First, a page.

To install click the Add extension button. That's it.

The source code for the WIKI 2 extension is being checked by specialists of the Mozilla Foundation, Google, and Apple. You could also do it yourself at any point in time.

Kelly Slayton
Congratulations on this excellent venture… what a great idea!
Alexander Grigorievskiy
I use WIKI 2 every day and almost forgot how the original Wikipedia looks like.
Live Statistics
English Articles
Improved in 24 Hours
Added in 24 Hours
What we do. Every page goes through several hundred of perfecting techniques; in live mode. Quite the same Wikipedia. Just better.

Nu skool breaks

From Wikipedia, the free encyclopedia

Nu skool breaks (or nu breaks as it is sometimes referred) is a subgenre of breakbeat originating during the period between 1998 and 2002.[1] The style is usually characterized by more abstract, more technical sounds, sometimes incorporated from other genres of electronic dance music, including UK garage, electro, and drum and bass. Typically, tracks ranged between 125 and 140 beats per minute (bpm), often featuring a dominant bass line. In contrast with big beat, another subgenre of breakbeat, the sound set consisted less of hip hop samples and acid-type sounds,[2] instead emphasizing dance-friendliness[3] and "new" sounds produced by modern production techniques using synthesizers, effect processors, and computers.[1]


The term "nu skool breaks" is widely attributed to Rennie Pilgrem and Adam Freeland, who used it to describe the sound at their night Friction, which was launched at Bar Rumba in 1996, with promoter Ian Williams.[3][4]

The tracks "Renegades" by Uptown Connection and "Double Impact" by Boundarie Hunters are considered to be the earliest produced to formally adopt the genre.[citation needed]

In 1998, the term "Nu Skool Breaks" was used on two compilations, Nu Skool Breakz, Volume 1 and 2, mixed by Rennie Pilgrem and released through UK-based Kickin Records. The first volume of these was recorded live at the aforementioned London club night Friction.[3]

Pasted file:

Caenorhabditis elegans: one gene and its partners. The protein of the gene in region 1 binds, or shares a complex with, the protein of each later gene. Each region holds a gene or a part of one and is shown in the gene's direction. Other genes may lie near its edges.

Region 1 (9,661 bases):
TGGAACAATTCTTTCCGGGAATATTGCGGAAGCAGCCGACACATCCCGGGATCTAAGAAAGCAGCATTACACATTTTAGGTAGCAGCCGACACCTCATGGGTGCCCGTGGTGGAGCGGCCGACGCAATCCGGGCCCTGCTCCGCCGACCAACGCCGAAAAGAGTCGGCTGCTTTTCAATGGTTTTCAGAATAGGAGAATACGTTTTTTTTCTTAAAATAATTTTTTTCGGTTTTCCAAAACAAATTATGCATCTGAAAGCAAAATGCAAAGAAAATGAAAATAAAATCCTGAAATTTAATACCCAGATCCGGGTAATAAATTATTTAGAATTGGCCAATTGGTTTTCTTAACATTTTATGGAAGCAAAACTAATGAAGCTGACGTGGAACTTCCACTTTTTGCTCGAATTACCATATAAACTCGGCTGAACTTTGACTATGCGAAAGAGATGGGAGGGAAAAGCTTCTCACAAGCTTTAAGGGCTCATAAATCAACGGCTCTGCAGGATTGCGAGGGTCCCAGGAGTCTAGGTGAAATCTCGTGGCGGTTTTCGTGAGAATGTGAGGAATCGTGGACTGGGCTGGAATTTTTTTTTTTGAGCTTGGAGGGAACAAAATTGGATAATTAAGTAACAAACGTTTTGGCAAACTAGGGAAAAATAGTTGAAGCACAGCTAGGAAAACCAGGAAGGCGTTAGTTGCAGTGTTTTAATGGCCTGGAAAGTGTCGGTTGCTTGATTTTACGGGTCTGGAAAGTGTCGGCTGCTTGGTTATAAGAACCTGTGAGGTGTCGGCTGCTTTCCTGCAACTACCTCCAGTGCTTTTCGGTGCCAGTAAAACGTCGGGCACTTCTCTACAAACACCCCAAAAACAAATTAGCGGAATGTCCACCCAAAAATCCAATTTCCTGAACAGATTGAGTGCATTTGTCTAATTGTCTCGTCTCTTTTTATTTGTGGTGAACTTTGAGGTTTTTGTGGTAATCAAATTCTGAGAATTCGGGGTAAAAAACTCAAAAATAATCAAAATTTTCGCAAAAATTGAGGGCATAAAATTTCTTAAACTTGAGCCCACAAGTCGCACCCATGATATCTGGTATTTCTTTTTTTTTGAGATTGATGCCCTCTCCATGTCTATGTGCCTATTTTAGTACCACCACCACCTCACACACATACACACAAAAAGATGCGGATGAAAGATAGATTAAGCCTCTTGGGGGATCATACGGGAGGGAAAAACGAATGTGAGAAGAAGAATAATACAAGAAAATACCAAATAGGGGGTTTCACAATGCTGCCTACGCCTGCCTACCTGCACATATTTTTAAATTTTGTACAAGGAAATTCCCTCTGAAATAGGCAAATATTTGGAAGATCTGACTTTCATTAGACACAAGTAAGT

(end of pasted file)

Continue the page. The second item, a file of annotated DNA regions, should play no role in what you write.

Labels that featured early Nu Skool Breaks releases included Botchit & Scarper, Fuel Records (UK), Hard Hands, Marine Parade Records, TCR, and Ultimatum Breaks.



  1. ^ a b Fonooni, Damon (2002). "Embracing BT". Lunar Magazine. Archived from the original on 24 June 2012. Retrieved 14 March 2013.
  2. ^ Griffiths, Alex (1998). BeatsElectronicaUK (booklet). Music Collection International, Ltd. p. 1. 50073.
  3. ^ a b c McMillan, Danny (1998). Nu Skool Breakz (CD insert). Various. US: Instinct Records. EX390-2.
  4. ^ "Breaks Pilgrem-age". Resident Advisor. 24 April 2002.

External links

  • [1] the international breakbeat awards
  • [2] NSB radio
  • [3] Forum and industry promotion
  • [4] online radio and community
  • [5] Future Funk Squad won "Album of the Year" at Breakspoil Awards 2015
  • [6] New generation of nu skool breaks - The Sables and Future Funk Squad "Right Time Is Now"
This page was last edited on 27 April 2022, at 03:56
Basis of this page is in Wikipedia. Text is available under the CC BY-SA 3.0 Unported License. Non-text media are available under their specified licenses. Wikipedia® is a registered trademark of the Wikimedia Foundation, Inc. WIKI 2 is an independent company and has no affiliation with Wikimedia Foundation.